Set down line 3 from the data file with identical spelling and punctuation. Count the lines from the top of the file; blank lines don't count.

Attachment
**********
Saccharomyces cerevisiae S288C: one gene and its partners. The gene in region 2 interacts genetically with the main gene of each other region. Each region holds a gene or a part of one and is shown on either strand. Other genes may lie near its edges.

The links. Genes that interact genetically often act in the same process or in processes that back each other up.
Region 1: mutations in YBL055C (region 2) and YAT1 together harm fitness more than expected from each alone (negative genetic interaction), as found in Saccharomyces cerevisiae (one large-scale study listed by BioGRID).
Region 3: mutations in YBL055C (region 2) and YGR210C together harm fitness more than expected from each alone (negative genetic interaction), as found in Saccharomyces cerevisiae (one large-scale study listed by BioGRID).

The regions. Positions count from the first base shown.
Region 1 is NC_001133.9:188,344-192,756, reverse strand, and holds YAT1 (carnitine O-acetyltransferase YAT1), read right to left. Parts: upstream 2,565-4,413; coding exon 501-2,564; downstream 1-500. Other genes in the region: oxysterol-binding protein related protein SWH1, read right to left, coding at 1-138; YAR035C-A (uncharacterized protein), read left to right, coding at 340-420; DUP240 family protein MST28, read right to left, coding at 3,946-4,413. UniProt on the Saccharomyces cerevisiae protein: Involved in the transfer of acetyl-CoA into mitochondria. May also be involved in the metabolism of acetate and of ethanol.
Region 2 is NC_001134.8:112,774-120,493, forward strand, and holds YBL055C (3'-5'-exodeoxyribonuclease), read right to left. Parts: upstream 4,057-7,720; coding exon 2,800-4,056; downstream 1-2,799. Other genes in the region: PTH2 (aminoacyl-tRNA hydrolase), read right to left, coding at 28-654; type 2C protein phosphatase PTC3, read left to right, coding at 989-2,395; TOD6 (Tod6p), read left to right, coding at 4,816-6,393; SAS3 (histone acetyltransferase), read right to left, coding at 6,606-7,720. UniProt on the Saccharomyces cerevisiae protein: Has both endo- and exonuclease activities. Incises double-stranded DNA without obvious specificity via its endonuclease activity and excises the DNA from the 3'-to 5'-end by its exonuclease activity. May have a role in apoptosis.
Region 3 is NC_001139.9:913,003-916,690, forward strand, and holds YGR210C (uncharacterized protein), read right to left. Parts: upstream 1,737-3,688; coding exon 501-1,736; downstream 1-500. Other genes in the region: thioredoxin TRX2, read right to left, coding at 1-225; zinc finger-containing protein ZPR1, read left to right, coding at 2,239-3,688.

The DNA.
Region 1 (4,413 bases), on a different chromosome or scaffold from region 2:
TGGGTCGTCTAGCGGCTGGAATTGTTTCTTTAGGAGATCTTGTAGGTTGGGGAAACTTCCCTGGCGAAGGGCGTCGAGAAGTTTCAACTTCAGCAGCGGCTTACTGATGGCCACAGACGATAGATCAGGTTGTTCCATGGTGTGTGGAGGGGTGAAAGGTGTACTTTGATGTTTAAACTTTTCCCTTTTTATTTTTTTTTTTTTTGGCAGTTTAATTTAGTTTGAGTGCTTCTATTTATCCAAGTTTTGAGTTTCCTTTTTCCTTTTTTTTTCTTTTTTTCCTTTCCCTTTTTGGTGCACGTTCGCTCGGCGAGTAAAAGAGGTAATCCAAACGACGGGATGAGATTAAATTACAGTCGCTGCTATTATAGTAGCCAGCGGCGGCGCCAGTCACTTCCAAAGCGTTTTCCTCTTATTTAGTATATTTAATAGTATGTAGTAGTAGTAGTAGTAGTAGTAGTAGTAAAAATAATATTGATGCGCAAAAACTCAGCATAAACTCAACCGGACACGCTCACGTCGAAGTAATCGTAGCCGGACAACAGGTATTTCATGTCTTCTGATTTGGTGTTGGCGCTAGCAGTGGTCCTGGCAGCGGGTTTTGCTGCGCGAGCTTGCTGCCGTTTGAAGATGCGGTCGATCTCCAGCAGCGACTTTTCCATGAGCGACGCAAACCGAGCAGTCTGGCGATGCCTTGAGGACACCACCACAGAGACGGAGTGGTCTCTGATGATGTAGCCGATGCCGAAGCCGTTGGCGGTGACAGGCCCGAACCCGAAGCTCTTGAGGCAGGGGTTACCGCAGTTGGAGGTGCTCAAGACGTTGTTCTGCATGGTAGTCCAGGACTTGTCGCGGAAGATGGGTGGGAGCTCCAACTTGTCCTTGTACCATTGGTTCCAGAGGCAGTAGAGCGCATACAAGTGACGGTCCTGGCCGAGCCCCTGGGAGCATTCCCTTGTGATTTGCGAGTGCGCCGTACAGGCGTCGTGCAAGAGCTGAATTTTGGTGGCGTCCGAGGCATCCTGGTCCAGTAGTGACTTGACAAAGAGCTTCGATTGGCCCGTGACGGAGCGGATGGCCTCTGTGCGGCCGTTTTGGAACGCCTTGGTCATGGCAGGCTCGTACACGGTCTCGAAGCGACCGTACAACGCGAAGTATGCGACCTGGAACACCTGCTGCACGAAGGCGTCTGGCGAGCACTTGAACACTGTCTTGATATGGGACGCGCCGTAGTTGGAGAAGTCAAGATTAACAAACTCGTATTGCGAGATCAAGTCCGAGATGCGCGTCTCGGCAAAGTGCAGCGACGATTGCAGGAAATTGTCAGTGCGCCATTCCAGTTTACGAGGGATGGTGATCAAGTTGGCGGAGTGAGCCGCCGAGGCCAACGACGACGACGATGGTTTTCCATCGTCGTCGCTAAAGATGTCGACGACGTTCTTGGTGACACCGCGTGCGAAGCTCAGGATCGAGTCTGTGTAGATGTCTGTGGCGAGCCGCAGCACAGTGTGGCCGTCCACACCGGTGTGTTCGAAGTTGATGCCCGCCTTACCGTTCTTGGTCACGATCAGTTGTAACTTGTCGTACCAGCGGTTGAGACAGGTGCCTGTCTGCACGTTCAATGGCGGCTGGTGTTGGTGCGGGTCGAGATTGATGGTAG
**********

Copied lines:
Region 1: mutations in YBL055C (region 2) and YAT1 together harm fitness more than expected from each alone (negative genetic interaction), as found in Saccharomyces cerevisiae (one large-scale study listed by BioGRID).